STEVEN MVULA, Lusaka
VETERAN politician Vernon Mwaanga has described 2015 as a great year in terms of the constitution-making process but a difficult one economically.
In his New Year message to the nation, Dr Mwaanga said the constitution bill which Parliament passed contains a number of positive clauses.
â€œOn the political front, our Parliament approved a new constitution which contains progressive elements like the 50 percent-plus-one vote for the election of the President,â€ Dr Mwaanga said.
Dr Mwaanga named other progressive clauses as dual nationality, the setting of the election date and the establishment of a constitutional court.
On the bad side of the year, he said global economic factors were largely to blame.
â€œThe economy has not performed well in the face of national and international factors, bringing home the message that our global village is far from stable,â€ he said.
Dr Mwaanga also condemned sporadic political violence that occurred during the year.
â€œSadly, there has still not been dialogue among our political leaders to address such important issues as political violence, insulting each other or calling each other unpalatable names.
â€œLet 2016 be a year of reconciliation. Let them treat elections as a mere contest for power with decency and caring for people,â€ he said.
In an interview, Chief Madzimawe warned that tribal politics if left unchecked could ignite violence.
He said political leaders need to speak the language of unity if they are to succeed in their aspirations.
â€œTribal politics are taking the country backwards and if left unchecked can bring violence ahead of next yearâ€™s elections.
â€œMy advice to those that want to ascend to top office is that they must embrace the â€˜One Zambia, one nationâ€™ culture if they want to succeed,â€ Chief Madzimawe said.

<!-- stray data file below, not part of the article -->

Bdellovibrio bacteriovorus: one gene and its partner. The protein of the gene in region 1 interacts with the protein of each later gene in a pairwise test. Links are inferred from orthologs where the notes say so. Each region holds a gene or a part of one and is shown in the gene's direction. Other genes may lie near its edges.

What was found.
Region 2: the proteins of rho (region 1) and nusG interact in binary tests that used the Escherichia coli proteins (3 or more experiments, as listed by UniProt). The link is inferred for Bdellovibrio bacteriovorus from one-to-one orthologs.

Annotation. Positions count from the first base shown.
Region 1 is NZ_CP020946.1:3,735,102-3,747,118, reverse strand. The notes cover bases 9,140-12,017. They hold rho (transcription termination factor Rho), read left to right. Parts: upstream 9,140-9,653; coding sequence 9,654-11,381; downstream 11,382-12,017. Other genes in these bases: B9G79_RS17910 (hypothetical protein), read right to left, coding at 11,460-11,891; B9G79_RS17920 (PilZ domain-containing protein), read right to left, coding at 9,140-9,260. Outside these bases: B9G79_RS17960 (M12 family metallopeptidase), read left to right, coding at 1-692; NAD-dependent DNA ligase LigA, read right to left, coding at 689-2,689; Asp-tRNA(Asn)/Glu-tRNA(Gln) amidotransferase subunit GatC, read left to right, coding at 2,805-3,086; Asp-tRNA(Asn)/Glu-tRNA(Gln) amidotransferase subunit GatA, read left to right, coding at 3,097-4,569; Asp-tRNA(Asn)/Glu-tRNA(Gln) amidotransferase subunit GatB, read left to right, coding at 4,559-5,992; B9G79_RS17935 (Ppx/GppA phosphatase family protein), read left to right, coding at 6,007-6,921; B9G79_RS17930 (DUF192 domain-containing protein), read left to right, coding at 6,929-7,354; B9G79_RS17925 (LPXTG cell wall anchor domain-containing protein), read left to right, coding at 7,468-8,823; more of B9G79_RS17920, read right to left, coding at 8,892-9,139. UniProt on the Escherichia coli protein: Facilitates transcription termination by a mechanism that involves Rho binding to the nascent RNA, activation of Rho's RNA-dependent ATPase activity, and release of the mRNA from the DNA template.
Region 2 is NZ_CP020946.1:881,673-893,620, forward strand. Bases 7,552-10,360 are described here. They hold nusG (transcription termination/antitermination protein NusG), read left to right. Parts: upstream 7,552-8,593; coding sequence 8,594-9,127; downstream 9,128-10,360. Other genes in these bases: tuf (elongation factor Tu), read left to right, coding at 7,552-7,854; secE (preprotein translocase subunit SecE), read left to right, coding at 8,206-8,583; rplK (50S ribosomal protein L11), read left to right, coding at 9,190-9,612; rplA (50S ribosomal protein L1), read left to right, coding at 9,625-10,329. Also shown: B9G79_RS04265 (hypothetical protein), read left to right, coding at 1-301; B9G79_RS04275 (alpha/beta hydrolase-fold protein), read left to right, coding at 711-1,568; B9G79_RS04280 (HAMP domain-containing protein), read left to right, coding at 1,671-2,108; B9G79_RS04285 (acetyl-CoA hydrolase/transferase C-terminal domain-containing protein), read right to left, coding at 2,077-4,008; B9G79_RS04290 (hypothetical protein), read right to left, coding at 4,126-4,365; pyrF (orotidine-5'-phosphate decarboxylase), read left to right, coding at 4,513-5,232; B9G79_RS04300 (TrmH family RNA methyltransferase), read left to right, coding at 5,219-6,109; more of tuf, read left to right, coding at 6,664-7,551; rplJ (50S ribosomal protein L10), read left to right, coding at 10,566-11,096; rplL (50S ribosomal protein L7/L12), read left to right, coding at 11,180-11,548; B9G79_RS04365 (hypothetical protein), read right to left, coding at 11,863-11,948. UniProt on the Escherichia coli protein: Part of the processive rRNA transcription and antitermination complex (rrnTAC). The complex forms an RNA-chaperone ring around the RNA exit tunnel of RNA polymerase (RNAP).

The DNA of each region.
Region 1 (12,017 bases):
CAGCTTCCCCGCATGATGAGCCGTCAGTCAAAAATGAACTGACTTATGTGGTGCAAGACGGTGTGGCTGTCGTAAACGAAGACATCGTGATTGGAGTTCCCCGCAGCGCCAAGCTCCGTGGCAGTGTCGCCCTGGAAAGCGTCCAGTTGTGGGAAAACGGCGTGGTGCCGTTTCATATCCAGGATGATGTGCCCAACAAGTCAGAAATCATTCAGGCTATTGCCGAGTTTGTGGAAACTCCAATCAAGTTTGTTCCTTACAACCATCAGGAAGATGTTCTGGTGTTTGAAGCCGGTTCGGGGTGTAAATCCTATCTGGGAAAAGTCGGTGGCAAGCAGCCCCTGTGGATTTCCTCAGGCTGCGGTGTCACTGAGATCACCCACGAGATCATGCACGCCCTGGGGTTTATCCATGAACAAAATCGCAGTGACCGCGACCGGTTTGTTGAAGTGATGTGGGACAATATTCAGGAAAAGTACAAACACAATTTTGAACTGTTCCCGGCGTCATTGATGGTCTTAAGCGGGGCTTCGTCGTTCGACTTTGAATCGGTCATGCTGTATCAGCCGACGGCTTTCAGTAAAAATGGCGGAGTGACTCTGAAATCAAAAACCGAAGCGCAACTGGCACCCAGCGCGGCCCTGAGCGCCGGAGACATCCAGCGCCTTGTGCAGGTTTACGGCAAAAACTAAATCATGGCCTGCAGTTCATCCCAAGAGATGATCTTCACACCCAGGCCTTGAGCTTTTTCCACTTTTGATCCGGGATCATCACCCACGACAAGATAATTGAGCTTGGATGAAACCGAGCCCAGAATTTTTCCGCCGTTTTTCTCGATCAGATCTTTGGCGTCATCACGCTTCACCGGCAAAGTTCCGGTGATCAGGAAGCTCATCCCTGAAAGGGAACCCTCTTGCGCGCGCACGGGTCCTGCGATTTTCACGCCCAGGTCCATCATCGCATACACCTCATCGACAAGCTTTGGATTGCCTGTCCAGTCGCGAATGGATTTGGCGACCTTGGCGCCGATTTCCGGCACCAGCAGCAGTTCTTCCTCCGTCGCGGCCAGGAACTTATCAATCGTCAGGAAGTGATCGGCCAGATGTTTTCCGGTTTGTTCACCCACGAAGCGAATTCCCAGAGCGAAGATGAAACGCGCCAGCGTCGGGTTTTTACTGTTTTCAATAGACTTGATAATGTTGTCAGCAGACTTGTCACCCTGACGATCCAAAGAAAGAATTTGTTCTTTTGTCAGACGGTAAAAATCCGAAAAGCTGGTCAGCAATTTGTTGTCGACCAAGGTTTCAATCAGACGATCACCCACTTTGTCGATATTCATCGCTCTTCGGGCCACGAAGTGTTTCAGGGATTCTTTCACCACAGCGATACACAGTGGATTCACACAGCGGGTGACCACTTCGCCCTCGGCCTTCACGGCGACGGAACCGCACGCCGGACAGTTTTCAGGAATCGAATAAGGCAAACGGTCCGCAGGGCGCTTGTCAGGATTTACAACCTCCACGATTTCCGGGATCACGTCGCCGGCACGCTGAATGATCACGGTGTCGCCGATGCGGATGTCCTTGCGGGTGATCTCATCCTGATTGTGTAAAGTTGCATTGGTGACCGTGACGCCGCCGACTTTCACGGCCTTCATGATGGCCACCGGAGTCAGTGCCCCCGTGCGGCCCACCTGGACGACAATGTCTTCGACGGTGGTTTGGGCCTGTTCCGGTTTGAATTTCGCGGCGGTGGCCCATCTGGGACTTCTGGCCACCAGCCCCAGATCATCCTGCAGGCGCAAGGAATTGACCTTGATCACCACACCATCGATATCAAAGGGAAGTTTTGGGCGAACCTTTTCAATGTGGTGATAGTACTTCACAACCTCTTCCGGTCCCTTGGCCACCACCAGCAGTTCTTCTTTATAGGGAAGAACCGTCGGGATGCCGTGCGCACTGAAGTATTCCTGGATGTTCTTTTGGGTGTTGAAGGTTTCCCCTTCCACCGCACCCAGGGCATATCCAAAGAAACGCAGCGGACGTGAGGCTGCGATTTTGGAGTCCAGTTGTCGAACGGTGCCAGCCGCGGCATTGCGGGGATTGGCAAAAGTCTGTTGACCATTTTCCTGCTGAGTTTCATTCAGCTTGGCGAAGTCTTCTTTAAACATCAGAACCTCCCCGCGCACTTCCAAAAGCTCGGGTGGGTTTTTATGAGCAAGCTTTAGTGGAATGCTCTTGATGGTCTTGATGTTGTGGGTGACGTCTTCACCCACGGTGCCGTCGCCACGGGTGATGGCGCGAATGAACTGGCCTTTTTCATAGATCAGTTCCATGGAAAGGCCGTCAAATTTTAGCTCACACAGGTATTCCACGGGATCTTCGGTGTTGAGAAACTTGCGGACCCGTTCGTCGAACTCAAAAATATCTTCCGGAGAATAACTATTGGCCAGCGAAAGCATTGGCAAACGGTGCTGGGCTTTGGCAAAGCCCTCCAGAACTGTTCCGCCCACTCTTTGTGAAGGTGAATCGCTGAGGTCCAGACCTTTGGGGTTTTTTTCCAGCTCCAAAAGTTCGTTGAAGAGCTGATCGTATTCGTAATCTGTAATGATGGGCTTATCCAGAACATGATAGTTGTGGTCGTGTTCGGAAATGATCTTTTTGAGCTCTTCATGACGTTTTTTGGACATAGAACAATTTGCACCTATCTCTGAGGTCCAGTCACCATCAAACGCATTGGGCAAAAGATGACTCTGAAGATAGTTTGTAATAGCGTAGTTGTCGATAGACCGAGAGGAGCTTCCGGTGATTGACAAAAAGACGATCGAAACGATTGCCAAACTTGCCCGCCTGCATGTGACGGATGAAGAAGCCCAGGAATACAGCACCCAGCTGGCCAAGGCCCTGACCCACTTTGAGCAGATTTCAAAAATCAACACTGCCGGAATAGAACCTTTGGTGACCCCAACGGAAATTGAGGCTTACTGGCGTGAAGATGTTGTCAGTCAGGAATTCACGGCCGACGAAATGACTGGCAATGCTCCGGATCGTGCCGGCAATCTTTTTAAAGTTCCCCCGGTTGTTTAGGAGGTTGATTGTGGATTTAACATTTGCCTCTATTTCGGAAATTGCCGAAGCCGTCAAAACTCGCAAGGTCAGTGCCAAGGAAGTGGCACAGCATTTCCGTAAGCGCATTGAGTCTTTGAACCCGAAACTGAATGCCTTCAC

He has advised Zambians to put the country first and invest in peace and stability of the country.
Dr Mwaanga hailed young people for turning up in large numbers to register as voters in readiness for next yearâ€™s polls.
Meanwhile, the North-Western Federation of Business Development (NWFBD) says the dual citizenship clause recently passed by Parliament will enhance economic development of the country as Zambians living abroad will be encouraged to make significant investments, BUTTYSON KANDIMBA reports in Solwezi.
In a statement yesterday NWFBD president Mukumbi Kafuta said the dual citizenship clause will enable Zambians to own companies within and outside the country, thereby maximising their business opportunities.
â€œSuch a scenario would provide a source of increased investment capital for Zambians with a heart to develop their own country whereby they can tap into resources from wealthier countries such as the USA by acquiring financial services like loans to finance the procurement and movement of equipment for industry set-up in Zambia.
â€œIt would be important to note that access to financing in more developed countries may be easier and cheaper than it is in Zambia,â€ Mr Kafuta stated.
STEVEN MVULA, Lusaka